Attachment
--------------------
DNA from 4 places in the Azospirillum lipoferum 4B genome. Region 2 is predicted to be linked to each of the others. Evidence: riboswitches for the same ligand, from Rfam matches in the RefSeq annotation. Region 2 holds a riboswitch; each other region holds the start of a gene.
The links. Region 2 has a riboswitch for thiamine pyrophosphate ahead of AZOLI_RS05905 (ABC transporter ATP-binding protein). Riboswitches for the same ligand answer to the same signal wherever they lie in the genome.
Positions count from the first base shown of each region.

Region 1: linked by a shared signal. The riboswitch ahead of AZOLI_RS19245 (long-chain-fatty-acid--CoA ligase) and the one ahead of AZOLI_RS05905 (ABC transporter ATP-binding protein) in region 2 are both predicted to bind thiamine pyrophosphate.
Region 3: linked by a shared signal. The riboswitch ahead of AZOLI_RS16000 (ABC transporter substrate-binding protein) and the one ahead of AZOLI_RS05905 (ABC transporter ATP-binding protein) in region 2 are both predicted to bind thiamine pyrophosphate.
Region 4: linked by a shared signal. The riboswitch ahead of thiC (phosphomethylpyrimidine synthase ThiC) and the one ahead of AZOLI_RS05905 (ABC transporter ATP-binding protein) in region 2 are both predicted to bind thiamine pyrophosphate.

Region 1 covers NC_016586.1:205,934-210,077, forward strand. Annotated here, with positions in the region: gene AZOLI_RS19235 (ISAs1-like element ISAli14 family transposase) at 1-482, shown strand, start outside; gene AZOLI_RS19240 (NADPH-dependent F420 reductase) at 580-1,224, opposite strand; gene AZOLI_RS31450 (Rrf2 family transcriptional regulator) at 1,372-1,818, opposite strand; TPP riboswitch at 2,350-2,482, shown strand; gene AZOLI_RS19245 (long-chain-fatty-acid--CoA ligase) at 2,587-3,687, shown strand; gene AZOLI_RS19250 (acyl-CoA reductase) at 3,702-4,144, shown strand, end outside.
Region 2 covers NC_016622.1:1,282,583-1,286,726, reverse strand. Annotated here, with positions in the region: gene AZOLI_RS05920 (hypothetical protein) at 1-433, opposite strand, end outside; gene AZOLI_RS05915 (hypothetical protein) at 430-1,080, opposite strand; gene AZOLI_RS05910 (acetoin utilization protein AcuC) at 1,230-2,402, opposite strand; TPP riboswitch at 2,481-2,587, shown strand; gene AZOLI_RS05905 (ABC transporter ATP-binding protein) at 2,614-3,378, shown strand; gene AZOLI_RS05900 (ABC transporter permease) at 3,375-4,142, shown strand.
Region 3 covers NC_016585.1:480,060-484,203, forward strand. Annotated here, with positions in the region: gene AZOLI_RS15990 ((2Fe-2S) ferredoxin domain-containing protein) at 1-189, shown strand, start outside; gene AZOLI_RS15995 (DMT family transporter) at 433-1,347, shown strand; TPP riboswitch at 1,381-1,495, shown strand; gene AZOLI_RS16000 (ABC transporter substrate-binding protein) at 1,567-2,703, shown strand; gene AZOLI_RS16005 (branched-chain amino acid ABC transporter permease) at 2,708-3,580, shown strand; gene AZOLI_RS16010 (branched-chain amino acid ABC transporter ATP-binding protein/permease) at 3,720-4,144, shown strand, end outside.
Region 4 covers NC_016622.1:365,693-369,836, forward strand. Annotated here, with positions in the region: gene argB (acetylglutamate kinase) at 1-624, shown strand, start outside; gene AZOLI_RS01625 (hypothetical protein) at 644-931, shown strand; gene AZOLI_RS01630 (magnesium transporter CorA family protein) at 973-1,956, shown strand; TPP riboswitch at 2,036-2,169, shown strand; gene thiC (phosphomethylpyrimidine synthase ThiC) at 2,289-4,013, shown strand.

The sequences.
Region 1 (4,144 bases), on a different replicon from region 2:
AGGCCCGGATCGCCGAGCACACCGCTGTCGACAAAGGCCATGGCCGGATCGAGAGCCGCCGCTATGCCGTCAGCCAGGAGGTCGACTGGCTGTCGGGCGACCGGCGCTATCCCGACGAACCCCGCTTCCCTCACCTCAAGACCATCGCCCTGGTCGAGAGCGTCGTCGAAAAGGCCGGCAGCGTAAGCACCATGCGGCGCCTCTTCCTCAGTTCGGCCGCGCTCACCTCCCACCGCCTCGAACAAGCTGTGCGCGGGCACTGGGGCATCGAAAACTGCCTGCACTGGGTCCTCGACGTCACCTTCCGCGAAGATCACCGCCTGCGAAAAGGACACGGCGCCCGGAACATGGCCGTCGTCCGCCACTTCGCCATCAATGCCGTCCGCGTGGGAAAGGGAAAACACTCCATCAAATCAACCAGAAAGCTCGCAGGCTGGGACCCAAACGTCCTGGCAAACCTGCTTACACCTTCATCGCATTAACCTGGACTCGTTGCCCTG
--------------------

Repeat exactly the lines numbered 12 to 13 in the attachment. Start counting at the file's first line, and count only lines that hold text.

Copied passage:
Region 1 (4,144 bases), on a different replicon from region 2:
AGGCCCGGATCGCCGAGCACACCGCTGTCGACAAAGGCCATGGCCGGATCGAGAGCCGCCGCTATGCCGTCAGCCAGGAGGTCGACTGGCTGTCGGGCGACCGGCGCTATCCCGACGAACCCCGCTTCCCTCACCTCAAGACCATCGCCCTGGTCGAGAGCGTCGTCGAAAAGGCCGGCAGCGTAAGCACCATGCGGCGCCTCTTCCTCAGTTCGGCCGCGCTCACCTCCCACCGCCTCGAACAAGCTGTGCGCGGGCACTGGGGCATCGAAAACTGCCTGCACTGGGTCCTCGACGTCACCTTCCGCGAAGATCACCGCCTGCGAAAAGGACACGGCGCCCGGAACATGGCCGTCGTCCGCCACTTCGCCATCAATGCCGTCCGCGTGGGAAAGGGAAAACACTCCATCAAATCAACCAGAAAGCTCGCAGGCTGGGACCCAAACGTCCTGGCAAACCTGCTTACACCTTCATCGCATTAACCTGGACTCGTTGCCCTG